July 20, Day 18 of TheHopeLine Tour of 2014
What a difference a day makes…especially a rest day. Sunday morning found us at The Church of the Nazarene in Grangeville, Idaho. We felt most welcome and at home. We shared TheHopeLine with the pastor as well as one of the adult Sunday school classes. Two of the members presented us with checks, which we encouraged them to simply mail in to TheHopeLine. They immediately understood the value of what TheHopeLine is all about and felt compelled to give. What an encouragement!
We like Grangeville, Idaho. The people are very friendly and the town is small and isolated enough to allow access to all services within walking distance. The motel proprietor granted us a grace period for checkout. So, after church, we returned to the motel and checked out. Soon, we were cycling through beautiful wheat fields on a large plateau. Even the temperature had moderated on this day. We spotted our first deer sighting of a day that would be filled with them.
Fifteen miles later, we plummeted into the river valley. We dropped 1,500 feet in a flash, and found ourselves in a completely different world. The view at the top of this drop defies explanation, but I’ll give it a shot anyway. Not even our cameras could really do it justice. With the luscious golden wheat fields behind us and to our sides, mountains splashed with evergreen trees and remnants of desert were visible 180 degrees in front of us. The backdrop on this canvas were distant mountains. Those hills were a darker hue of bluish gray, which provided a rich contrast to the evergreen forests in front of them. It was a multi-dimensional scene, a parabolic painting that we couldn’t fully absorb without swiveling and nodding our heads about as far as they would go.
A local stopped his pickup as I was taking photos topside to warn me about the switchbacks at the bottom. He said there were two 10-mph switchbacks that were dangerous if we didn’t slow our bicycles. It was a valuable warning. We were headed down the chute, but in a good way. The descent was steep, and we applied the brakes constantly to slow our heavy loads. Our descent was more of the elevator type rather than the typical, more gradual escalator. And the road conditions were not that great. Consequently, we rode with extra caution, which served us well as we could enjoy more of the fabulous view on the way down.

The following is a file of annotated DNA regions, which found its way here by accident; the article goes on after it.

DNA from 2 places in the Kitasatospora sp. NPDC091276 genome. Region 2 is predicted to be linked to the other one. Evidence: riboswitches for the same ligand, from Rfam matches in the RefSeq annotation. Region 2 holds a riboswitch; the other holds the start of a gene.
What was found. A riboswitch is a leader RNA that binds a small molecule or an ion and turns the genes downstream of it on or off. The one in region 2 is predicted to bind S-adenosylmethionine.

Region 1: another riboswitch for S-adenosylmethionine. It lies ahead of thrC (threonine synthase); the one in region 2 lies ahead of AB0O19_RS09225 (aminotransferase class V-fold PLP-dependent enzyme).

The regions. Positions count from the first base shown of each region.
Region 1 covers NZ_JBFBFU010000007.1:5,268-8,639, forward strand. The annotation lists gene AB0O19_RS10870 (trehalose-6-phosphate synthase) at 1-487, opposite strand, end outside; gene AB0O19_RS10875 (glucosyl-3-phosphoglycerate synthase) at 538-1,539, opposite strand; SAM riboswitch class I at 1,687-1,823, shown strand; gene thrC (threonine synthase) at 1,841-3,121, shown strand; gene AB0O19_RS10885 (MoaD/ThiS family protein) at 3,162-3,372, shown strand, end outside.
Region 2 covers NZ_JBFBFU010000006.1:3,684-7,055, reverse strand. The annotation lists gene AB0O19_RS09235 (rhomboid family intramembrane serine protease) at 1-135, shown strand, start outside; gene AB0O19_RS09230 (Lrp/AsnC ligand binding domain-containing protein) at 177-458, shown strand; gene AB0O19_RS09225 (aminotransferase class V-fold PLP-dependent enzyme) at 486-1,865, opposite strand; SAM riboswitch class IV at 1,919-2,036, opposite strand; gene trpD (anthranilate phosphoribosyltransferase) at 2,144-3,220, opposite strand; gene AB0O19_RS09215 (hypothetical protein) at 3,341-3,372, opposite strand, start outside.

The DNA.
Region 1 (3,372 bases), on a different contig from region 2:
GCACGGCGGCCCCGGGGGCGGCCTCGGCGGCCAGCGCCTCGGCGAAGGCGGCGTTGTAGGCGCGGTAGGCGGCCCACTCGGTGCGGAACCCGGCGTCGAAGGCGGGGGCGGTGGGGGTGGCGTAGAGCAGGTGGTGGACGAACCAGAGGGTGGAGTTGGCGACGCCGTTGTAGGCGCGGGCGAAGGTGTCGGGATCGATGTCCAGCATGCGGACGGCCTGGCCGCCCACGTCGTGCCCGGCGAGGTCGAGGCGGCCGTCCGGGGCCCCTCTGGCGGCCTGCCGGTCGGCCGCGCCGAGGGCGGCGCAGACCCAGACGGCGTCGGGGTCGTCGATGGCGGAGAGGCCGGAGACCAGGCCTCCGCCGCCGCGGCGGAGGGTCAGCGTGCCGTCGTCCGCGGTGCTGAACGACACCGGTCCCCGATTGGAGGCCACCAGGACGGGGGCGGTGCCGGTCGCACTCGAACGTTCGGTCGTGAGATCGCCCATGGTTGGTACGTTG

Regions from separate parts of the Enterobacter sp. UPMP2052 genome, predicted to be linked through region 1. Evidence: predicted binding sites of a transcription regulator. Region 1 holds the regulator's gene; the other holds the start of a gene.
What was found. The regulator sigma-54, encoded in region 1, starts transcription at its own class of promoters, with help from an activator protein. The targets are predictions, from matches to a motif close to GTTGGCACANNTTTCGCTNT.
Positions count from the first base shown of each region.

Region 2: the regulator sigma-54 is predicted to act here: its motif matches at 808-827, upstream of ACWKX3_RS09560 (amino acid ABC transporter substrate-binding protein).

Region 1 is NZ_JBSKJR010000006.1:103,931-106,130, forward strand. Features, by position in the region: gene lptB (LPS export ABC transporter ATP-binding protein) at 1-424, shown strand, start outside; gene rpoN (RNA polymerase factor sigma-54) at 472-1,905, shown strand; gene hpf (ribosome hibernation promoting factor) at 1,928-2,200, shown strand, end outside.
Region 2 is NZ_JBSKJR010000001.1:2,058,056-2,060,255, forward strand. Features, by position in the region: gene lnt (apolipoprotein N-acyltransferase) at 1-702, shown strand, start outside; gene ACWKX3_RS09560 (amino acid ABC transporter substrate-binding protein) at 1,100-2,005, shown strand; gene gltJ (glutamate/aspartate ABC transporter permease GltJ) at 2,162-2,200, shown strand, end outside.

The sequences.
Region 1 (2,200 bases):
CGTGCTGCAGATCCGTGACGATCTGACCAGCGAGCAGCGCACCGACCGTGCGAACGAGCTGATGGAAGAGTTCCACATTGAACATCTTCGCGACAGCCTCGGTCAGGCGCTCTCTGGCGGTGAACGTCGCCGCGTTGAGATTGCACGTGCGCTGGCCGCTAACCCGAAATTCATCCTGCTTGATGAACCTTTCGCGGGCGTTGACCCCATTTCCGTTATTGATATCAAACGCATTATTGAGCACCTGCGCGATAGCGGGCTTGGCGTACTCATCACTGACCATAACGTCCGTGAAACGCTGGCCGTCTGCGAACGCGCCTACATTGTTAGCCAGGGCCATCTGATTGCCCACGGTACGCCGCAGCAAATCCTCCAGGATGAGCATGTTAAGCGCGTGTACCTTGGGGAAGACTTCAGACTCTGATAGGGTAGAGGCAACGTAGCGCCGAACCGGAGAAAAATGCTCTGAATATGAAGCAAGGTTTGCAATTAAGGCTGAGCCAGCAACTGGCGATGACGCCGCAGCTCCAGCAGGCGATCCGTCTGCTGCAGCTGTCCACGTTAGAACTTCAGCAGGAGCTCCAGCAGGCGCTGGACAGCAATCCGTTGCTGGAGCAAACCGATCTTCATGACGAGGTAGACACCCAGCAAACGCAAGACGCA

At the bottom, we cycled beside a river for several miles when a deer darted out in front of Debbie. Just as quickly, it leapt to the other side of the road and cleverly vanished out of sight, despite thin cover. After a late lunch in Kooskia (pronounced Koo Ski), we headed up Route 12, which we will follow for a few days. Route 12 will take us to Montana through Lolo Pass.
This latter portion of our ride was reminiscent of our “honeymoon on wheels” in 2010. Today’s path essentially merged with the Lewis and Clark Trail when we hit Route 12, the bicycle trail that we followed on our previous cross-country tour. Route 12 runs adjacent to the Clearwater River. Light Sunday evening traffic, comfortable temperatures, and the sound of rushing water from the river made for a pleasant ride into Lowell, where we stayed for the night. A few more deer sightings and no cell service reminded us that we were soon to enter the wilderness, if indeed we had not already done so.
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Hey Tim and Deb,
Man, what an absolutely phenomenal picture looking down into that valley. Just takes your breath away. Nice job describing it Tim, Almost poetic in your ramblings there. Another side to you, old friend. Here’s hoping your saddle ailments don’t plague you as much this time around…Good Traveling